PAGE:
|Yum cha at Shark Fin Inn|
There’s two levels of pleasure in store at Shark Finn Inn up the top end of China Town. Not much has changed here since the restaurant opened in the 1980s, the carpet is pretty retro and the rooms are full closely spaced tables topped with lazy Susans.
|Deep fried prawns at Shark Finn Inn|
There’s just enough room for the heavily laden trollies to get through. On board the trolleys were crispy deep fried prawns which were like some sort of manna from heaven for my hungover state. However whoever had made the salt and pepper squid was a bit heavy handed with the batter and the squid tasted like it had been sitting a while instead of straight out of the fryer.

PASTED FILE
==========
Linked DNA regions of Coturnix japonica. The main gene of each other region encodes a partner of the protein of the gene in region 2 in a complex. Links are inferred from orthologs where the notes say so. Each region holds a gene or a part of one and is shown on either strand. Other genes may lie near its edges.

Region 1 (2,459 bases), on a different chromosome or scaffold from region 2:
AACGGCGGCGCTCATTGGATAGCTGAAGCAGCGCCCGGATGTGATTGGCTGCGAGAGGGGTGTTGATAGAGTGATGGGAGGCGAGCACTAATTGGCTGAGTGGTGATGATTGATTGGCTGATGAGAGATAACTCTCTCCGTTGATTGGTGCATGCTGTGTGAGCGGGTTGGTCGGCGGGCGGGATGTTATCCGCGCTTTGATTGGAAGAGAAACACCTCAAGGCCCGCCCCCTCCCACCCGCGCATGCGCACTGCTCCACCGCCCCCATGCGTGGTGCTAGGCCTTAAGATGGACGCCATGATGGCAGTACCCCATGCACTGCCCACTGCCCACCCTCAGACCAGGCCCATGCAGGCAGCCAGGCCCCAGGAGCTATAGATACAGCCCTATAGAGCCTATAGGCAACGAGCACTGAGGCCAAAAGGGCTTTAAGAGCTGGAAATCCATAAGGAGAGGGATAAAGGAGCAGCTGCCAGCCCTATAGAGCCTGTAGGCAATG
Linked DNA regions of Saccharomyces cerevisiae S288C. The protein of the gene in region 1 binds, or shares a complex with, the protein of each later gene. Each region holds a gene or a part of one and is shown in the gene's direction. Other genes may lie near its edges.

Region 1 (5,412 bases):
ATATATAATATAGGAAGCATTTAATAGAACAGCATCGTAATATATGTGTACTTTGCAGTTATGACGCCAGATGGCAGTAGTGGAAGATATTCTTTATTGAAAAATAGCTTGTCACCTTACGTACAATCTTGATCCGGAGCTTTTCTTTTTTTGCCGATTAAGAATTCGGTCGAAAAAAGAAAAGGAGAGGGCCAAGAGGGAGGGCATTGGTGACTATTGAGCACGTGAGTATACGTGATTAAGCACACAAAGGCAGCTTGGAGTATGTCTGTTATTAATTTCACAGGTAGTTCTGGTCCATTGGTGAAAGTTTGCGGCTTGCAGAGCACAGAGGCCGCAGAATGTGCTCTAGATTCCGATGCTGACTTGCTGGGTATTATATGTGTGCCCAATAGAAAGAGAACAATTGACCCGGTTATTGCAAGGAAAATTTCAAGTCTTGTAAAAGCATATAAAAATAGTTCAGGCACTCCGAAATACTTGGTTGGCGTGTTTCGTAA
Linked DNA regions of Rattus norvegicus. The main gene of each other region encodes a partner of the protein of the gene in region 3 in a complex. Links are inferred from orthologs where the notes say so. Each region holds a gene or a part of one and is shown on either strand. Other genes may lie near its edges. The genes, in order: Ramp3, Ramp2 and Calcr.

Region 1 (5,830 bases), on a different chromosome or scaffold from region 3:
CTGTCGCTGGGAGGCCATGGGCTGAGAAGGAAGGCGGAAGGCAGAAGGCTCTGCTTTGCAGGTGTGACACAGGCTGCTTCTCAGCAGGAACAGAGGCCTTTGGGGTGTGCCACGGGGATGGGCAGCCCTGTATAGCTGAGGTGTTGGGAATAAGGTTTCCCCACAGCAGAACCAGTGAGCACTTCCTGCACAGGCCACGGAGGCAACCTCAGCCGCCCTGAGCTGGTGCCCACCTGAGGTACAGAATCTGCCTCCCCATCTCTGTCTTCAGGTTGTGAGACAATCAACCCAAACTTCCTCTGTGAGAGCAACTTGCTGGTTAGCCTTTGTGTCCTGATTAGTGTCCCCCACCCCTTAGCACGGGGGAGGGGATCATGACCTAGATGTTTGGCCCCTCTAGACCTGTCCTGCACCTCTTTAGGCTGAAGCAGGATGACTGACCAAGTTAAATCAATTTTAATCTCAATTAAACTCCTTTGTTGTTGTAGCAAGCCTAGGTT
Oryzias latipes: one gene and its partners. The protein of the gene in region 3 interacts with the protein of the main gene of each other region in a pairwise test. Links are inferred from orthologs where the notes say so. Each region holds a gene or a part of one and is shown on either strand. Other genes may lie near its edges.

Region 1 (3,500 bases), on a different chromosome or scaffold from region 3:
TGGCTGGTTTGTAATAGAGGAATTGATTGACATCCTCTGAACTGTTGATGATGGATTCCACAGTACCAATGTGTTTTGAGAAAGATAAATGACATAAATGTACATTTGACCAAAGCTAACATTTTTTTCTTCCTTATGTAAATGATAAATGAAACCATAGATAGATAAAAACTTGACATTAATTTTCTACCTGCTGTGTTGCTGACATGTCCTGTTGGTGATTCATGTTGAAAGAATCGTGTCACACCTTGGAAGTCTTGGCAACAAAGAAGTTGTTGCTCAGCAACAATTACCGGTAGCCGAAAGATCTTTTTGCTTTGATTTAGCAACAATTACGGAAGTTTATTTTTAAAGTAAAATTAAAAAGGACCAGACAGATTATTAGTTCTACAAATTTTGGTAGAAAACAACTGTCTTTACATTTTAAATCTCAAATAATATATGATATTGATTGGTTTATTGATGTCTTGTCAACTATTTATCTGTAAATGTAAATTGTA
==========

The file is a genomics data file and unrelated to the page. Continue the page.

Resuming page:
Of the dumplings the gow choi (prawn and chive dumpling) were the best with fresh seafood filling and a light almost transulcent skin. The siu mai (pork and mushroom dumplings) were also good with their rich moreish filling. The char siu pao (barbecue pork steam buns) were billowy and soft but the pork filling and sauce could have been richer.
|Salt and pepper squid|
I admit that all the photos I’ve taken seem to be of deep fried dishes or dumplings but I swear we did have some greens in there as well. Opinion seems to be divided in Melbourne as to whether Shark Fin House or Shark Fin Inn is the best option in China Town. The quality seems to change from visit to visit but on this occasion I really enjoyed Shark Fin Inn and service was actually quite pleasant with frequent refilling of our tea. By the time we left I almost felt human again.
Details: 50-52 Little Bourke Street, Melbourne 3000 (Ph: +61 3 9662 2681)
Damage: Reasonable. Dim sum starts at $4.20 a plate. Our bill came to about $30 a head.